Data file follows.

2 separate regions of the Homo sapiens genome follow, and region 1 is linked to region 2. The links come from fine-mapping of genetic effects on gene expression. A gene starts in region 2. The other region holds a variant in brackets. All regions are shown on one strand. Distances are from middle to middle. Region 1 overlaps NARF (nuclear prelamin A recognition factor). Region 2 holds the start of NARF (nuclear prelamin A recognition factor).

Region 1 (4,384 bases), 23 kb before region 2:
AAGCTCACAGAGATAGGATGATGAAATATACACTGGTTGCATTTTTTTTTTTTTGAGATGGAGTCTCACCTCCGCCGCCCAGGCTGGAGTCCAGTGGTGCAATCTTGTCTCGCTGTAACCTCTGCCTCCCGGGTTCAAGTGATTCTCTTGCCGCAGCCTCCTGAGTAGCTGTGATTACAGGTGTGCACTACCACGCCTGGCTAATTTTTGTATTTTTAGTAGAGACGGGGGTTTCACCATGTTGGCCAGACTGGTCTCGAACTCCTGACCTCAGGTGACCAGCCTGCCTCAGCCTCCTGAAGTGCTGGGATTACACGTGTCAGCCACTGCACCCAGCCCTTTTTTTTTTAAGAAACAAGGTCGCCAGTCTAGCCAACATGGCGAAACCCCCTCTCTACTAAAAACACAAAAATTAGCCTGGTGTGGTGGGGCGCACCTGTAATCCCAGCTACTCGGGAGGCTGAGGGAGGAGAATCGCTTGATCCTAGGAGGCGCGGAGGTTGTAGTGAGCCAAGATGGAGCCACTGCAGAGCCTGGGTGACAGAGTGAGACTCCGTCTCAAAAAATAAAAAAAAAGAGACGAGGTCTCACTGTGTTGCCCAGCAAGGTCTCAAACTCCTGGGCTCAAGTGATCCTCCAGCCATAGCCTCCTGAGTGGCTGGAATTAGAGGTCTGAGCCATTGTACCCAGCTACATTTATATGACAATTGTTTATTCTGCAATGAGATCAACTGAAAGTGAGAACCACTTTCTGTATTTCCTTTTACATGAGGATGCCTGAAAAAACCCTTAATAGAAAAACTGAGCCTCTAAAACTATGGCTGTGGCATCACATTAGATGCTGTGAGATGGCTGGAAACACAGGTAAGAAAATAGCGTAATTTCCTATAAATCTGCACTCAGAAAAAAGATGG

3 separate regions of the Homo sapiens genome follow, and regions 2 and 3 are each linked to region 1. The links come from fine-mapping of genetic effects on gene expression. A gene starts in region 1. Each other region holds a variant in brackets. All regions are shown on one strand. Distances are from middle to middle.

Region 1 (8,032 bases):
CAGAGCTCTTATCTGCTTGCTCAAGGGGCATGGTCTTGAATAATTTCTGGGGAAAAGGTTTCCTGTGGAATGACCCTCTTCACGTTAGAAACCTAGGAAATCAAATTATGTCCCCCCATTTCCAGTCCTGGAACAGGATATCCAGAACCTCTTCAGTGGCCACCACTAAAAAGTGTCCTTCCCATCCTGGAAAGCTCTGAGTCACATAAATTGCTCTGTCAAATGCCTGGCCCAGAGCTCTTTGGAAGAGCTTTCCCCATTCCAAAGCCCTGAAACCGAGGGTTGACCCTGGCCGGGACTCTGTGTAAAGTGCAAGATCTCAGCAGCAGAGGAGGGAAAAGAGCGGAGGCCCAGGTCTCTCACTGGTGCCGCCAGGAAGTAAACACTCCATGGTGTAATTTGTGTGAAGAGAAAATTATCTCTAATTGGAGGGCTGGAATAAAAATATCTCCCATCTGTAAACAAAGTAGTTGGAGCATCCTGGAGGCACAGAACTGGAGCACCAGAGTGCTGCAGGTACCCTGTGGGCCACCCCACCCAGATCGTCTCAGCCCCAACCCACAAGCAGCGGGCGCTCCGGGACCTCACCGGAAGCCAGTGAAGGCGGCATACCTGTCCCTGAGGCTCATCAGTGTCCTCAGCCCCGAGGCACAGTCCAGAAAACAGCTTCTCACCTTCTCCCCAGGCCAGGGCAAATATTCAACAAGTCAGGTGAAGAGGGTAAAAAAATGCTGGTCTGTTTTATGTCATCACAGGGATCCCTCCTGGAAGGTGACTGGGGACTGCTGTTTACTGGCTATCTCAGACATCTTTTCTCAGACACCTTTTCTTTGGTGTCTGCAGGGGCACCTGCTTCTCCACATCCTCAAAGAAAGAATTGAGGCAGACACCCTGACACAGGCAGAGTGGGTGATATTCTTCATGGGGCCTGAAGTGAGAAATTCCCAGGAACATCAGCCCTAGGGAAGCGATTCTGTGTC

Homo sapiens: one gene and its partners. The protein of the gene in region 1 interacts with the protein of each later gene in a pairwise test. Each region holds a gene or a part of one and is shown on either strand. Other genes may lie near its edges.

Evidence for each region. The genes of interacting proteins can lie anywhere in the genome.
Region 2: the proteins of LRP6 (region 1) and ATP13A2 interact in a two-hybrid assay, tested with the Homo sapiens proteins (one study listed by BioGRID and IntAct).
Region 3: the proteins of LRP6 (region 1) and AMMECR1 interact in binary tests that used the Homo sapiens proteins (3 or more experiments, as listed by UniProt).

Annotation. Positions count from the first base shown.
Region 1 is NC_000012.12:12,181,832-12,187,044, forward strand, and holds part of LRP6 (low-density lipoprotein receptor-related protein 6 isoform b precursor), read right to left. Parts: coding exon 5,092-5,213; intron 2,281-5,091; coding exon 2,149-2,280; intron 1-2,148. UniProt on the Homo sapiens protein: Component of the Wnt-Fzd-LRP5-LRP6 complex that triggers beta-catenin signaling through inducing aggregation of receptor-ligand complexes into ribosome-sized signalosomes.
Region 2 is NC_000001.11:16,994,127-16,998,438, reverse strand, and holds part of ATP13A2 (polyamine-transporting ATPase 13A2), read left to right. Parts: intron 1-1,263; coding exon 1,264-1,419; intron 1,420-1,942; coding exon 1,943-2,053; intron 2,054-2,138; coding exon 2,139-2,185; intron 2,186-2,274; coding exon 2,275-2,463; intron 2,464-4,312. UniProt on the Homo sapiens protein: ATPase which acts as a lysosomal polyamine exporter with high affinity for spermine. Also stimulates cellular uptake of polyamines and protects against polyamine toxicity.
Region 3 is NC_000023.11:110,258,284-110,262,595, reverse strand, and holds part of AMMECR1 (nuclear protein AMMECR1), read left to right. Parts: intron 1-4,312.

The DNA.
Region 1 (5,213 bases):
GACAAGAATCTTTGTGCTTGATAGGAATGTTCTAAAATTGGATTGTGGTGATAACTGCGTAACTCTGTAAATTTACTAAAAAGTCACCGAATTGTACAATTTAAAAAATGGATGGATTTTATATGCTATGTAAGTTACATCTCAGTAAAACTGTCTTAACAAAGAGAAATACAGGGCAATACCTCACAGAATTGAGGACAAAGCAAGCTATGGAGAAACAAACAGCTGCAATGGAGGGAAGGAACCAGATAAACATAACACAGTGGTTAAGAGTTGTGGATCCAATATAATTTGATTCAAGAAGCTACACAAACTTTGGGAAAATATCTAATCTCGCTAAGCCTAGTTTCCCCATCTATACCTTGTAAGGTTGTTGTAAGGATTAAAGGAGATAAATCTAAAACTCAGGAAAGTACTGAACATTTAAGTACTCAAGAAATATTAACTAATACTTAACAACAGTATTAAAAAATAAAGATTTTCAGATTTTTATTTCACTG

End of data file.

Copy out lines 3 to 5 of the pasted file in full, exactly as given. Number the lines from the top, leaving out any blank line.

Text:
AAGCTCACAGAGATAGGATGATGAAATATACACTGGTTGCATTTTTTTTTTTTTGAGATGGAGTCTCACCTCCGCCGCCCAGGCTGGAGTCCAGTGGTGCAATCTTGTCTCGCTGTAACCTCTGCCTCCCGGGTTCAAGTGATTCTCTTGCCGCAGCCTCCTGAGTAGCTGTGATTACAGGTGTGCACTACCACGCCTGGCTAATTTTTGTATTTTTAGTAGAGACGGGGGTTTCACCATGTTGGCCAGACTGGTCTCGAACTCCTGACCTCAGGTGACCAGCCTGCCTCAGCCTCCTGAAGTGCTGGGATTACACGTGTCAGCCACTGCACCCAGCCCTTTTTTTTTTAAGAAACAAGGTCGCCAGTCTAGCCAACATGGCGAAACCCCCTCTCTACTAAAAACACAAAAATTAGCCTGGTGTGGTGGGGCGCACCTGTAATCCCAGCTACTCGGGAGGCTGAGGGAGGAGAATCGCTTGATCCTAGGAGGCGCGGAGGTTGTAGTGAGCCAAGATGGAGCCACTGCAGAGCCTGGGTGACAGAGTGAGACTCCGTCTCAAAAAATAAAAAAAAAGAGACGAGGTCTCACTGTGTTGCCCAGCAAGGTCTCAAACTCCTGGGCTCAAGTGATCCTCCAGCCATAGCCTCCTGAGTGGCTGGAATTAGAGGTCTGAGCCATTGTACCCAGCTACATTTATATGACAATTGTTTATTCTGCAATGAGATCAACTGAAAGTGAGAACCACTTTCTGTATTTCCTTTTACATGAGGATGCCTGAAAAAACCCTTAATAGAAAAACTGAGCCTCTAAAACTATGGCTGTGGCATCACATTAGATGCTGTGAGATGGCTGGAAACACAGGTAAGAAAATAGCGTAATTTCCTATAAATCTGCACTCAGAAAAAAGATGG

3 separate regions of the Homo sapiens genome follow, and regions 2 and 3 are each linked to region 1. The links come from fine-mapping of genetic effects on gene expression. A gene starts in region 1. Each other region holds a variant in brackets. All regions are shown on one strand. Distances are from middle to middle.

Region 1 (8,032 bases):